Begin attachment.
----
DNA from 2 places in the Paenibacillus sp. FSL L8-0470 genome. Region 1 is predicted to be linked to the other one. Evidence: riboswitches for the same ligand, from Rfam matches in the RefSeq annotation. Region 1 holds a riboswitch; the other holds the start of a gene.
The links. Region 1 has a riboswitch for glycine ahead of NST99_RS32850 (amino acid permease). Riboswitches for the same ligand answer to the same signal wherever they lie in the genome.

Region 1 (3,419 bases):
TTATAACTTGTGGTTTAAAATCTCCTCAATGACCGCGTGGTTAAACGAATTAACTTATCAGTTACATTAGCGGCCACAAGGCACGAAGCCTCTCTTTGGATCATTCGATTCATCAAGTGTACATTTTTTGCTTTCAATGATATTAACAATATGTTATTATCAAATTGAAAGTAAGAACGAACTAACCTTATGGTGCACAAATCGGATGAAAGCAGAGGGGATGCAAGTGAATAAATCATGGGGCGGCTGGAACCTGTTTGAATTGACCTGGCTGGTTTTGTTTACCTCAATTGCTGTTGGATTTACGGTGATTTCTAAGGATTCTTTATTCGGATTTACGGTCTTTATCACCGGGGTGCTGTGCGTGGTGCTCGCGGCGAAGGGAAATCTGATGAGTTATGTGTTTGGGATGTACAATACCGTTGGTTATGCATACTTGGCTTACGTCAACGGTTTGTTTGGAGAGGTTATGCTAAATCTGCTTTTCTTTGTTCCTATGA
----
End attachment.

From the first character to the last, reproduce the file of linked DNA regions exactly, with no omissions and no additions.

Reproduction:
DNA from 2 places in the Paenibacillus sp. FSL L8-0470 genome. Region 1 is predicted to be linked to the other one. Evidence: riboswitches for the same ligand, from Rfam matches in the RefSeq annotation. Region 1 holds a riboswitch; the other holds the start of a gene.
The links. Region 1 has a riboswitch for glycine ahead of NST99_RS32850 (amino acid permease). Riboswitches for the same ligand answer to the same signal wherever they lie in the genome.

Region 1 (3,419 bases):
TTATAACTTGTGGTTTAAAATCTCCTCAATGACCGCGTGGTTAAACGAATTAACTTATCAGTTACATTAGCGGCCACAAGGCACGAAGCCTCTCTTTGGATCATTCGATTCATCAAGTGTACATTTTTTGCTTTCAATGATATTAACAATATGTTATTATCAAATTGAAAGTAAGAACGAACTAACCTTATGGTGCACAAATCGGATGAAAGCAGAGGGGATGCAAGTGAATAAATCATGGGGCGGCTGGAACCTGTTTGAATTGACCTGGCTGGTTTTGTTTACCTCAATTGCTGTTGGATTTACGGTGATTTCTAAGGATTCTTTATTCGGATTTACGGTCTTTATCACCGGGGTGCTGTGCGTGGTGCTCGCGGCGAAGGGAAATCTGATGAGTTATGTGTTTGGGATGTACAATACCGTTGGTTATGCATACTTGGCTTACGTCAACGGTTTGTTTGGAGAGGTTATGCTAAATCTGCTTTTCTTTGTTCCTATGA